Rabbit and dog - putt one ball- putt second ball to bump the first.

Stack 'em - putt a ball to the fringe of the green, putt second ball as close as possible to that one, continue stacking them back, if you knock it past start your stack again.


PUTTER LENGTH

One of the main reasons for putting consistency is checking the length of your putter. Shops are full of putters with manufacturers lengths from 34" to 36".
The average length of putters on Professional Tours are 32".

A putter that is too long prevents the eyes being over the ball at address. It also promotes a smaller bio-mechanical arm arc during putting making it more difficult to arrive at impact square to the intended direction.

Have you ever been custom fitted for your putter?
80% of golfers say no to this question. (Unbelievable).

Have you ever had a putting lesson?
80% of golfers say no to this question.

By having a putter measured to the correct length your eyes are looking along the line of the putt and not across. The bio-mechanical arm arc is longer and straighter so the margin for error at impact is reduced.


set a ball one foot from the hole. Putt from 8 ft and knock the ball so drops into the hole. The second ball will go off on

Make a target 10 to 15 ft away. Use small wooden block, something similar, book to use for putter face. Set it behind the ball, standing at address. Move it till it looks at target. Then walk behind the block and check with your dominant eye. It will show up your misalignme

Pop up gate - stick two pegs in the groundthis drill is surprisingly accurate and makes you focus on the feel and distance of the stroke. It also works if you just look at the hole when you putt. A drill that Jordan Speith uses regularly.

Stick drill - to the grip so the putter is just above the stick, with arms hanging make strokes along the top of the stick keeping the sweet spot and the face square. This will improve a very smooth unhurried stroke.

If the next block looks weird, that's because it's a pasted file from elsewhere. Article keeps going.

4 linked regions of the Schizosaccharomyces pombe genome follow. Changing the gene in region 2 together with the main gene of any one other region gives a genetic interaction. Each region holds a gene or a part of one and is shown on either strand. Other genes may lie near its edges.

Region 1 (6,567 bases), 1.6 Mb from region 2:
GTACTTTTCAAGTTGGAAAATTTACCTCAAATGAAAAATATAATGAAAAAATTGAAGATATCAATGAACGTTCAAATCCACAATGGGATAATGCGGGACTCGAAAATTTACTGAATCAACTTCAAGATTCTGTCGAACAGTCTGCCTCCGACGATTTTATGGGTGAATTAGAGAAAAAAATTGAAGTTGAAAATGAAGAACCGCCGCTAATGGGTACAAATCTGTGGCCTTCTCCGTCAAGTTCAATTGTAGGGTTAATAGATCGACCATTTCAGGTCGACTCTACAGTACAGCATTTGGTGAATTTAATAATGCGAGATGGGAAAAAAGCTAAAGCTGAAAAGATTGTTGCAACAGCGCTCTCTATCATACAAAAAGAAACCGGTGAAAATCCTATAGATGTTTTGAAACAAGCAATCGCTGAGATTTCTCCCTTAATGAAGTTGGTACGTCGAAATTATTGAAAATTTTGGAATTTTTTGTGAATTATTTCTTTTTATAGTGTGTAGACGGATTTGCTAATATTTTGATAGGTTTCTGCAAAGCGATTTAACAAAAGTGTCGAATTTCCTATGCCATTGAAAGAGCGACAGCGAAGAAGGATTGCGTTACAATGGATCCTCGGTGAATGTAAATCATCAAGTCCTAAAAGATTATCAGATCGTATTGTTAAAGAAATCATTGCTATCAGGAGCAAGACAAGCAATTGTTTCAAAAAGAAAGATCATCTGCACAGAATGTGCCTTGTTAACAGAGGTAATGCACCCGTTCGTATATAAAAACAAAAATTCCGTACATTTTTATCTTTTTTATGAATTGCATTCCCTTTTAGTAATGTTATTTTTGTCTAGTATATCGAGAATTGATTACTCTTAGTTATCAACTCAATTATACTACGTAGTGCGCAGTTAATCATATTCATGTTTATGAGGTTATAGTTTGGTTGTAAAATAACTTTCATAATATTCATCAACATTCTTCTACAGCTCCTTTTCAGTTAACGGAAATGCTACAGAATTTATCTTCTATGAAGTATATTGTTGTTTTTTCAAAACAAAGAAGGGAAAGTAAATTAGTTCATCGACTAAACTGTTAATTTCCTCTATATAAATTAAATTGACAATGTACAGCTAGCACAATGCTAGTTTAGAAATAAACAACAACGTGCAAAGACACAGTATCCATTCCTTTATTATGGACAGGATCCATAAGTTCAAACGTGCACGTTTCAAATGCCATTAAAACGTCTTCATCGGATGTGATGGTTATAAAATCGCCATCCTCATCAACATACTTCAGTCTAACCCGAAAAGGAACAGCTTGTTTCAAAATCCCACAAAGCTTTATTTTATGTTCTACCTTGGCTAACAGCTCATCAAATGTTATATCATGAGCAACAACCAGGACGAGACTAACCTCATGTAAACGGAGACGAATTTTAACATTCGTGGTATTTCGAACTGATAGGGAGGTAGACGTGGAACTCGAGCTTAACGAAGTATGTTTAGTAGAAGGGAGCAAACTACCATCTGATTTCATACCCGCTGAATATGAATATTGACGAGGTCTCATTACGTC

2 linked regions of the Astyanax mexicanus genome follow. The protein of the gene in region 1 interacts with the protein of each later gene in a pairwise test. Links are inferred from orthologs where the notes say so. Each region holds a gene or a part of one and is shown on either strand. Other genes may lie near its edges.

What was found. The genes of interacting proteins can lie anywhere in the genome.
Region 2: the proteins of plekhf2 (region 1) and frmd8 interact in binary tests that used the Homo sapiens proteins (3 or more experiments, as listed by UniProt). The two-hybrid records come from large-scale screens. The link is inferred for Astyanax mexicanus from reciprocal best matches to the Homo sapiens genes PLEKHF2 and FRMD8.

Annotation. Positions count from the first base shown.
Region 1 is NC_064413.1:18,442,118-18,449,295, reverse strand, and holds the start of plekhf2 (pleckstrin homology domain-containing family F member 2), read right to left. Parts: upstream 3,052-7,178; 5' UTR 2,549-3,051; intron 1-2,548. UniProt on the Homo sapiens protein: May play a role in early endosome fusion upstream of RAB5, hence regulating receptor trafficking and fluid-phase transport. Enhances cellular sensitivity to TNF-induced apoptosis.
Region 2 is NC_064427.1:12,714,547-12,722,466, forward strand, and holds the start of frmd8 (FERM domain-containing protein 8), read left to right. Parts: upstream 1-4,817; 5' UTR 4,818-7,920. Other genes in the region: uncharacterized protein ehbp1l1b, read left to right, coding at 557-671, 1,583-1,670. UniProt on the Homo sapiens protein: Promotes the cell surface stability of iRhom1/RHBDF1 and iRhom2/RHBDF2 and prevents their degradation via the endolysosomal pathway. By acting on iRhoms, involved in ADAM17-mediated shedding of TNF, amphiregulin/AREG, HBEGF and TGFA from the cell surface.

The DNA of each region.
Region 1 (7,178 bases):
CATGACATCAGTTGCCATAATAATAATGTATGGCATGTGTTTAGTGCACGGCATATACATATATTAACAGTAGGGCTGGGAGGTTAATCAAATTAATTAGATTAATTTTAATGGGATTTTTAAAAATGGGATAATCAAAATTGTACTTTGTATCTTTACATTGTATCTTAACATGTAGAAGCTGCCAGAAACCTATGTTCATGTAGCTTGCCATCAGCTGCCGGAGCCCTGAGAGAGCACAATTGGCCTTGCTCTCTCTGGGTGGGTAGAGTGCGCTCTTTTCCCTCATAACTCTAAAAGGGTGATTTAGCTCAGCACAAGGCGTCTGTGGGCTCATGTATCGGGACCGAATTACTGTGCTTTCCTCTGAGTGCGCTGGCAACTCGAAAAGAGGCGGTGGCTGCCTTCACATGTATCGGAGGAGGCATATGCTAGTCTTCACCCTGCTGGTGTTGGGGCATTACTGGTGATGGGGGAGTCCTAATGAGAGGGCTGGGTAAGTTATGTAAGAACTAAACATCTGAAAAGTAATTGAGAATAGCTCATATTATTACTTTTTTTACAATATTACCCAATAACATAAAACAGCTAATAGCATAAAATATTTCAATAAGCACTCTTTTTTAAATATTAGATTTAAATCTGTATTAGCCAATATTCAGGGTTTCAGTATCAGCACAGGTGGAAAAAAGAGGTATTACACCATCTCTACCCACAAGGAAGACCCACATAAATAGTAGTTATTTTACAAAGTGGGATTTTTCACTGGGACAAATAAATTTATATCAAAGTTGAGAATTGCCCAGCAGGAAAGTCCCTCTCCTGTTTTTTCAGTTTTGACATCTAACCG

Finger putting - curl fingers up, palms up to sky and rock the shoulders. Helps you feel the rocking, not the wrist.

Butt Putt - stick a tee in the butt of the putter, set up so the tee aims into your sternum - make a shoulder rock making sure the tee keeps aiming at your sternum.

Drop and stop - make a backstroke and let the putter drop straight on the ball, soon as the putter makes contact with the back of the ball stop the stroke, check whether your shoulders and hands are still aligned square to the target and whether the putter face is still square.

String line - Putt balls straight beneath the string line. Tie string between two skewers.

Gate putt- Set up to the ball and place two tee pegs 3 ft in front of the ball, making a gate, putt the ball through the gate to the hole. As you get better at it narrow the gate.

8 ball in the corner- set a ball on the lip for a breaking putt, right where the putt will enter the cup - bump the ball into the hole and leave the putted ball on the lip where the first ball sat.

Palace Guard - set two balls at the lip a little wider apart than one ball' s width - putt so that your ball enters the cup without disturbing either ball.

Core putt- for touch. Using the same tempo you can be your own stimpmeter and putt two balls exactly the same distance. This core putt calibrates  the golfer to the swing speed, longer and shorter distances build around this core backstroke, making your instincts more in tune with the green speed.

Rabbit and dog - putt one ball- putt second ball to bump the first.

Stack 'em - putt a ball to the fringe of the green, putt second ball as close as possible to that one, continue stacking them back, if you knock it past start your stack again.

PUTTING DRILLS

set a ball one foot from the hole. Putt from 8 ft and knock the ball so drops into the hole. The second ball will go off on an angle if you do it wrong.

Make a target 10 to 15 ft away. Use small wooden block, something similar, book to use for putter face. Set it behind the ball, standing at address. Move it till it looks at target. Then walk behind the block and check with your dominant eye. It will show up your misalignment tendencies.

Set two balls down the length of your putter face aimed at hole. Make a stroke striking both balls at the same time. See if they run in a straight line. Will test your square impact. TWO BALL AID.